Man strangled ex-wife with scarf and hid body in suitcase, jury told
An "always happy" mother-of-two was strangled by her ex-husband with her own scarf and "trussed up in a suitcase", a court has heard.
Kiran Daudia, 46, was discovered on January 17 last year close to some rubbish bins, a day after the incident allegedly took place.
The jury at Leicester Crown Court heard that her former husband, Ashwin Daudia, who still shared the same house, assaulted her and "quite deliberately" killed her between 2.20pm and 3.30pm.
Daudia, now 51, of Lyme Road, Leicester, denies murdering her and previously told police "I haven't killed her".
The pair had been through an arranged marriage in India in 1988 but subsequently divorced in 2014 because their relationship "was not a happy one".
The court heard that, despite the troubled relationship, they lived separate lives under the same roof, with their two sons choosing to "side" with their mother and having relatively little to do with their father.
Opening the case against Daudia, who followed proceedings through a Gujarati interpreter, prosecutor William Harbage QC said: "(Kiran Daudia's) body was discovered trussed up in a suitcase on the day after she disappeared.
"The person who murdered her and then disposed of her body was her former husband, this defendant, Ashwin Daudia.
"There was an argument between the defendant and Kiran Daudia. There was a struggle in which he assaulted her. The defendant then, quite deliberately, killed his former wife by strangling her with some sort of ligature, probably her own scarf."
Mr Harbage said Daudia then "crammed Kiran's dead body" into a suitcase and wheeled it out into the yard where his son would not see it.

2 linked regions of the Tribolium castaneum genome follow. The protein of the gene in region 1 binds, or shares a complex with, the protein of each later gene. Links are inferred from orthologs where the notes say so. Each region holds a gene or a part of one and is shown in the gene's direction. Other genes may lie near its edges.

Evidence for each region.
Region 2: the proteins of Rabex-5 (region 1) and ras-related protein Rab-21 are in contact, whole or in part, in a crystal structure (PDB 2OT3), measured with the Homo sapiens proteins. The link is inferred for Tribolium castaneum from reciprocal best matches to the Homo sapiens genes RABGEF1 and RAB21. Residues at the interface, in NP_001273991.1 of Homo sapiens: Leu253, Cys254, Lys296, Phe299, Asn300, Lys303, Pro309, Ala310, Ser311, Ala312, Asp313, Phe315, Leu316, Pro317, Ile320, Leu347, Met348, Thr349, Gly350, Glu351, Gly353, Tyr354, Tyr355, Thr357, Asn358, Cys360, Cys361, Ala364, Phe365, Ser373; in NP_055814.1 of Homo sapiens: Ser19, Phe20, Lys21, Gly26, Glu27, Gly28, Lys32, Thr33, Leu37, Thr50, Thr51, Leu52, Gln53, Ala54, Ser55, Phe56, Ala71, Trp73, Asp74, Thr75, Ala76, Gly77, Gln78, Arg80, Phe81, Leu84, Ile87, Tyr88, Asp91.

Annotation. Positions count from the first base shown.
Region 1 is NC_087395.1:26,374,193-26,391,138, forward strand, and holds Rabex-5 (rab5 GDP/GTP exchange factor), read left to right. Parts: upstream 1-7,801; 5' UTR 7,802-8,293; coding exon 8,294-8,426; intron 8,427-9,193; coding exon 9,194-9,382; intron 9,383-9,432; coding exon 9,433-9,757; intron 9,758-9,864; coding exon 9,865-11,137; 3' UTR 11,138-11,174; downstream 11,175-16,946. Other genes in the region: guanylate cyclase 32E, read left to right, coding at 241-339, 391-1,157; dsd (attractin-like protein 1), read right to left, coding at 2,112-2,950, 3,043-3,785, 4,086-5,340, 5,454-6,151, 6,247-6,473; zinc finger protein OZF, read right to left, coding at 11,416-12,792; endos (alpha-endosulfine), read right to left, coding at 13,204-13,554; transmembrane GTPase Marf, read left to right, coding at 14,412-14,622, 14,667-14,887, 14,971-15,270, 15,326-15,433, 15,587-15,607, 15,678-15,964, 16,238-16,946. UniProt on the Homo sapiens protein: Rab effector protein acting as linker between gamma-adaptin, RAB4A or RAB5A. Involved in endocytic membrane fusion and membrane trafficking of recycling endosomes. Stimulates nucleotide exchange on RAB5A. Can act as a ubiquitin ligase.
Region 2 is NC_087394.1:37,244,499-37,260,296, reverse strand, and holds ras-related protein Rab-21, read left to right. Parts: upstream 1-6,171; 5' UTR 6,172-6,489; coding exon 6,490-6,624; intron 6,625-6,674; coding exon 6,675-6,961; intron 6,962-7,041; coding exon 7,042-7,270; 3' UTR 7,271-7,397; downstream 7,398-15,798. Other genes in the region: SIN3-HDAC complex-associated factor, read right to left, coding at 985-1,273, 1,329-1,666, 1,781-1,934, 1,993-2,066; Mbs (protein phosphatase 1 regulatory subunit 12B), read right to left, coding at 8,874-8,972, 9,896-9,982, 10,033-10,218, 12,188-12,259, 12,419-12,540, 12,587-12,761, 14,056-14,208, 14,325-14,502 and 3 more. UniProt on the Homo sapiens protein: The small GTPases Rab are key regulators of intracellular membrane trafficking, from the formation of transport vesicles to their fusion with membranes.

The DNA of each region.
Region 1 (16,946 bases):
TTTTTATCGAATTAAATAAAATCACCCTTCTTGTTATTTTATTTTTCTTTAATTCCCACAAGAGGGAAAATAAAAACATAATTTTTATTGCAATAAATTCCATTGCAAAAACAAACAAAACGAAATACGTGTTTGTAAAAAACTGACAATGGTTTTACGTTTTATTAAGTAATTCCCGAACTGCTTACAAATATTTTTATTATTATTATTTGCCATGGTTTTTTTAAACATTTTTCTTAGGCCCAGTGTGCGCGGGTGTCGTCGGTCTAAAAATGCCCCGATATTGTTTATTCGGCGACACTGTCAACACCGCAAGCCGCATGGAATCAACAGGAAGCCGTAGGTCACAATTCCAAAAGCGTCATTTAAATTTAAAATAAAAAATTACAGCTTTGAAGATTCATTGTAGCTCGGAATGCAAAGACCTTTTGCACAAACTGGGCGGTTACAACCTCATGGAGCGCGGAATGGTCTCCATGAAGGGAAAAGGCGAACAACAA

He continued: "Had this been some sort of domestic incident which had got out of hand and the defendant immediately regretted what had happened, one might have expected the defendant to have raised the alarm and called for an ambulance or the police.
"He did nothing of the sort - instead, showing remarkable coolness in the circumstances, he tried to cover up what he had done."
Mr Harbage told the jury that Mrs Daudia had wanted her ex-husband out of the house for some time and was due to sell it to her sister on the day she was killed, which would have allowed her to stay as a resident and Daudia to move on.
He added: "After the divorce, Kiran joined a dating agency and had started to meet other men. That may also have been a source of tension or resentment for the defendant."
Torn pieces of latex gloves were found in the suitcase containing Kiran's body which had traces of DNA "to which the defendant and Kiran could have contributed the majority", the jury was told
The jury heard how Daudia seemed "devoid of any emotion or concern about Kiran's disappearance" when questioned by officers after she was reported missing.
Mr Harbage told the court the DNA evidence was consistent with the defendant "having worn latex gloves to handle the body".
The jury were also told how Kiran had been found with a bin liner over her head, black plastic cable ties securing her hands behind her back and ankles behind her buttocks.
He said: "The prosecution say that when you put all the evidence together, including the CCTV evidence, DNA evidence, the plastic bag evidence, and the fingerprint evidence, you can be sure that the defendant's claims of not having anything to do with, and not knowing anything about, Kiran's death are a pack of lies.
"The only logical conclusion is that he lost his temper and attacked her, causing her bruising and abrasions, and then strangled her with 'a ligature' ... until she was dead.
"What can be the intention when one person strangles another? The answer is obvious."
Detailing the injuries Kiran suffered, Mr Harbage said she had bruises, grazes and a cut on her face, head, torso and limbs consistent with her being gripped by the arm and assaulted.
He said the pathologist had seen a "prominent ligature mark" and a fractured thyroid voice box.
Mr Harbage added: "Although the defendant has denied knowing anything about Kiran's death, it may be that he will now accept that he was involved in her death but that he has some sort of defence.
"We anticipate that he may now claim that he panicked afterwards when he tried to cover it all up.
"He may accept, given the strength of the evidence, that it was indeed him who wheeled the suitcase away and disposed of cleaning materials, her phone, some of her clothes, and her body."
The trial, expected to last three weeks, continues.